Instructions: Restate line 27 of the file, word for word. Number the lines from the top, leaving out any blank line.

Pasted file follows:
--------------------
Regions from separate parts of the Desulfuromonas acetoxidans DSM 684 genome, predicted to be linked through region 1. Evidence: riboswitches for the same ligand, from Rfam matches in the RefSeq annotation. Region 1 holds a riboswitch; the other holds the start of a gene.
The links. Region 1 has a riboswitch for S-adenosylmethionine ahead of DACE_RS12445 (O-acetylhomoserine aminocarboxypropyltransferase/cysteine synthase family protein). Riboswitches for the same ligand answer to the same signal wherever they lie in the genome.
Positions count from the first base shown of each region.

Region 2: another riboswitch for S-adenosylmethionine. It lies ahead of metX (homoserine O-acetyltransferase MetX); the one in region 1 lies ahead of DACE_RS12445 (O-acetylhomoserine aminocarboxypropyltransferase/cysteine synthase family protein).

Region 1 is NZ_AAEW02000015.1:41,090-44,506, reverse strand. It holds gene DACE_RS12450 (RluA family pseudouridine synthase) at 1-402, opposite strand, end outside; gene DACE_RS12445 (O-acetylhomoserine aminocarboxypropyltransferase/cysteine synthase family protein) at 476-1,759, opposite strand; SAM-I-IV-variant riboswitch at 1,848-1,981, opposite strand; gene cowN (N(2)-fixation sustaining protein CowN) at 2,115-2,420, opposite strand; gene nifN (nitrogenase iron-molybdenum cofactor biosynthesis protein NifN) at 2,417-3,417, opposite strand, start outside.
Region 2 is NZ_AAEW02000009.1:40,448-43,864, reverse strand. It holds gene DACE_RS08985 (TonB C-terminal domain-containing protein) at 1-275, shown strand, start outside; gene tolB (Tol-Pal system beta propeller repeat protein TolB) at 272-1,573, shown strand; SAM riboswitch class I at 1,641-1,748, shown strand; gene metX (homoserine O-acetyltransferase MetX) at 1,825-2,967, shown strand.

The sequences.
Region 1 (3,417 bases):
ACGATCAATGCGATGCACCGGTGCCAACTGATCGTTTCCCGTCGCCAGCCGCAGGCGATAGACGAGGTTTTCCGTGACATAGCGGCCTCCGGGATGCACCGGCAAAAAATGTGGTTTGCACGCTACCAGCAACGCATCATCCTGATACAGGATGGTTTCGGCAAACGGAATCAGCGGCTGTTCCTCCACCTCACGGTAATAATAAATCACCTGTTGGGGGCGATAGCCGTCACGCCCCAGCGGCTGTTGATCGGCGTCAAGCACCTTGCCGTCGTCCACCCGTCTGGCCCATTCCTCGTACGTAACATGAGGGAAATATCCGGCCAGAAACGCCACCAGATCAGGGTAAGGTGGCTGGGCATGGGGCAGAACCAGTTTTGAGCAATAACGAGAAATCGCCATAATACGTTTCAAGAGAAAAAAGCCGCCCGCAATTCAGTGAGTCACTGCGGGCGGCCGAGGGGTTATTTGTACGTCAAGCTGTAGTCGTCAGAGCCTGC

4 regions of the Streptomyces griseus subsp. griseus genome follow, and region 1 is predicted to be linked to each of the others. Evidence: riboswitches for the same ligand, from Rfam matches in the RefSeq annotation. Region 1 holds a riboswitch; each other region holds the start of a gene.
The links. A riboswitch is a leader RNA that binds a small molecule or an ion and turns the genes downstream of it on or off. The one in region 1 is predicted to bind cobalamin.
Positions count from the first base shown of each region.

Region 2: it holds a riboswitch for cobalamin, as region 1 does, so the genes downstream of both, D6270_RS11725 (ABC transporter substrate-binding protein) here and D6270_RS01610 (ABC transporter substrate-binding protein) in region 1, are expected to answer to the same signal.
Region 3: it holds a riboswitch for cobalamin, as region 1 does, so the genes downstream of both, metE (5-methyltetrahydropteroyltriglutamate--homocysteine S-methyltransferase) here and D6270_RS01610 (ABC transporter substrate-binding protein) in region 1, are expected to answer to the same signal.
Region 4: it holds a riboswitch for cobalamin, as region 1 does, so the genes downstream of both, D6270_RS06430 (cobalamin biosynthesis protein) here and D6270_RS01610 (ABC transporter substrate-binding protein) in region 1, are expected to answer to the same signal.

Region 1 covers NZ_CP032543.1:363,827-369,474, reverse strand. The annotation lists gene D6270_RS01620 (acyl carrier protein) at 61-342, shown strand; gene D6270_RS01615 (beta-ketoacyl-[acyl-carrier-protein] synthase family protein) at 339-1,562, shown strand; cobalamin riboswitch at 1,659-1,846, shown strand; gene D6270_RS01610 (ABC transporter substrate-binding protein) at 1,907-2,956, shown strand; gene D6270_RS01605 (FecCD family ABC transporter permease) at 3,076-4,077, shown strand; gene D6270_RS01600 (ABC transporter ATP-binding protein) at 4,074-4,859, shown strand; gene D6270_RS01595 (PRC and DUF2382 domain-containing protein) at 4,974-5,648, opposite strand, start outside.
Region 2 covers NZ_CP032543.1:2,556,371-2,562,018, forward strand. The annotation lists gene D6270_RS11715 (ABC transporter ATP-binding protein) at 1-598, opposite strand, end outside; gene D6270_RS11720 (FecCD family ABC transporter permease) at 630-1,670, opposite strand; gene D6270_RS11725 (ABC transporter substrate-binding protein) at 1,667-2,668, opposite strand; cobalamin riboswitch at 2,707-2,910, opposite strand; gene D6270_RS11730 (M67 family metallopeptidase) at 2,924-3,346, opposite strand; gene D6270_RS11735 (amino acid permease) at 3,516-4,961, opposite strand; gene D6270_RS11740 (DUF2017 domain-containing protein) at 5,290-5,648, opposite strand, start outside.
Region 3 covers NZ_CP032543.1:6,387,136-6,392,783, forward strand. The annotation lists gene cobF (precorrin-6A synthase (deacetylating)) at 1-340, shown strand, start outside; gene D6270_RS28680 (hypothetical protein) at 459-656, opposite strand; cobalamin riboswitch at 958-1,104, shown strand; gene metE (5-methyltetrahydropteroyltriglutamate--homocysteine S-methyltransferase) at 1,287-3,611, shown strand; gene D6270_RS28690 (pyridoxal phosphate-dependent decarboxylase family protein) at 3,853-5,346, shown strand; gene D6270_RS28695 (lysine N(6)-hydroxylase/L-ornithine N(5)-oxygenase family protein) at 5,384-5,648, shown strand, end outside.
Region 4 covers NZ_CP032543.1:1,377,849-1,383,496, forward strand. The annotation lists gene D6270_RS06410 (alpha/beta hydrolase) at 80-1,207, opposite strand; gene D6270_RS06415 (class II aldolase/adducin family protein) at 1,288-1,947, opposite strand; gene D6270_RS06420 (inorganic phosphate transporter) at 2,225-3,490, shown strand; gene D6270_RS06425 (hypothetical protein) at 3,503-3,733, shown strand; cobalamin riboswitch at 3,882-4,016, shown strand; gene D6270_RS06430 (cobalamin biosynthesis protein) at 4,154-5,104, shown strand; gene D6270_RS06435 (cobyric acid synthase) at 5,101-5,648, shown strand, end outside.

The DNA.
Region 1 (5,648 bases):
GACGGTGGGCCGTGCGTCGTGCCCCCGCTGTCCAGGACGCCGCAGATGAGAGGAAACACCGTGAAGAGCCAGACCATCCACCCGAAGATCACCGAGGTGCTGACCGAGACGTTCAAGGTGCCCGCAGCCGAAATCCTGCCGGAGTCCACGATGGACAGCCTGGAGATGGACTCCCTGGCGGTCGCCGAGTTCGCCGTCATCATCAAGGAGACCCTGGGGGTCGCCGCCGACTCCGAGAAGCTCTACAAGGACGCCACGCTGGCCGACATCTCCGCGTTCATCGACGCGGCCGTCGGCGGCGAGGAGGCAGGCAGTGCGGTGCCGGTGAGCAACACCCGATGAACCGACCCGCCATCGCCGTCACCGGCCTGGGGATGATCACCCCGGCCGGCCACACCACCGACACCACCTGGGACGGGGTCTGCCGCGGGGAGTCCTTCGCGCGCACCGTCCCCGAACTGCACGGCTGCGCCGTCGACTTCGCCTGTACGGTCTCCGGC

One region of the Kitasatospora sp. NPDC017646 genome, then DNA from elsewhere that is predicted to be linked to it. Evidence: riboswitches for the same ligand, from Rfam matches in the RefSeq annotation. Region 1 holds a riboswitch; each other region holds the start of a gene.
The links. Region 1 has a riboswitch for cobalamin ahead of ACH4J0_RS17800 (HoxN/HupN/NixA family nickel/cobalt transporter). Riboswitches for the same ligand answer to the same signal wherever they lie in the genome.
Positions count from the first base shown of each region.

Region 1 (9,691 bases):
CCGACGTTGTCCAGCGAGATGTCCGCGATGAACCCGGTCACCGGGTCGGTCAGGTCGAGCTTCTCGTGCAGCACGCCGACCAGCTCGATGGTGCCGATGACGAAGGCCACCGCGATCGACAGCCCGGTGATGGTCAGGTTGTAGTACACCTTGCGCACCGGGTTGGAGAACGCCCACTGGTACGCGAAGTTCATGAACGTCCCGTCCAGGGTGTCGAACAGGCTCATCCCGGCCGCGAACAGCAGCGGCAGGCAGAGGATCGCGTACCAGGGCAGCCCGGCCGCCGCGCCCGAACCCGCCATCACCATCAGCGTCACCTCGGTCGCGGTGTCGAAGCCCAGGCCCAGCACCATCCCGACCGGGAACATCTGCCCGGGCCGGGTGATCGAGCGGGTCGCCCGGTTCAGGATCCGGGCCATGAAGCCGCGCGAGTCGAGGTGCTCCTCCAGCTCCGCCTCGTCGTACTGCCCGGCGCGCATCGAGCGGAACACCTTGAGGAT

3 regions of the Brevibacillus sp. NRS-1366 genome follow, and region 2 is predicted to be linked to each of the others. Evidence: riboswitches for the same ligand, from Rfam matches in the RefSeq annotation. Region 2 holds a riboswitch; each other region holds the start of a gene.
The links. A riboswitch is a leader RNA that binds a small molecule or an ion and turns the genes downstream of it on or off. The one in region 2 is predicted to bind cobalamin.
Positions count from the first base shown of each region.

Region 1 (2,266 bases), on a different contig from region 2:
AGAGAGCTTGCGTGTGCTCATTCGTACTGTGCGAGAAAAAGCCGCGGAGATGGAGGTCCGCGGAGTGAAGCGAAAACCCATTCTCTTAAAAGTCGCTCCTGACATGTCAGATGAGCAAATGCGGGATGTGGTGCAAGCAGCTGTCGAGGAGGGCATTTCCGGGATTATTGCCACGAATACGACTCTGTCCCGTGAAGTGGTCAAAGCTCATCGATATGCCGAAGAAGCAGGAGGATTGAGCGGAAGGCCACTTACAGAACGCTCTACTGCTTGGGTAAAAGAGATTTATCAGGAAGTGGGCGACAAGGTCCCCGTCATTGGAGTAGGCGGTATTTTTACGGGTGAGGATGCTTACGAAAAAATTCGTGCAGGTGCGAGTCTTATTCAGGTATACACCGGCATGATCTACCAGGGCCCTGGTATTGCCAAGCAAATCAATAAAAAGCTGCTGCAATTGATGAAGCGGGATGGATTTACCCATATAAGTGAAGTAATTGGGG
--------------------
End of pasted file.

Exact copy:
CCGACGTTGTCCAGCGAGATGTCCGCGATGAACCCGGTCACCGGGTCGGTCAGGTCGAGCTTCTCGTGCAGCACGCCGACCAGCTCGATGGTGCCGATGACGAAGGCCACCGCGATCGACAGCCCGGTGATGGTCAGGTTGTAGTACACCTTGCGCACCGGGTTGGAGAACGCCCACTGGTACGCGAAGTTCATGAACGTCCCGTCCAGGGTGTCGAACAGGCTCATCCCGGCCGCGAACAGCAGCGGCAGGCAGAGGATCGCGTACCAGGGCAGCCCGGCCGCCGCGCCCGAACCCGCCATCACCATCAGCGTCACCTCGGTCGCGGTGTCGAAGCCCAGGCCCAGCACCATCCCGACCGGGAACATCTGCCCGGGCCGGGTGATCGAGCGGGTCGCCCGGTTCAGGATCCGGGCCATGAAGCCGCGCGAGTCGAGGTGCTCCTCCAGCTCCGCCTCGTCGTACTGCCCGGCGCGCATCGAGCGGAACACCTTGAGGAT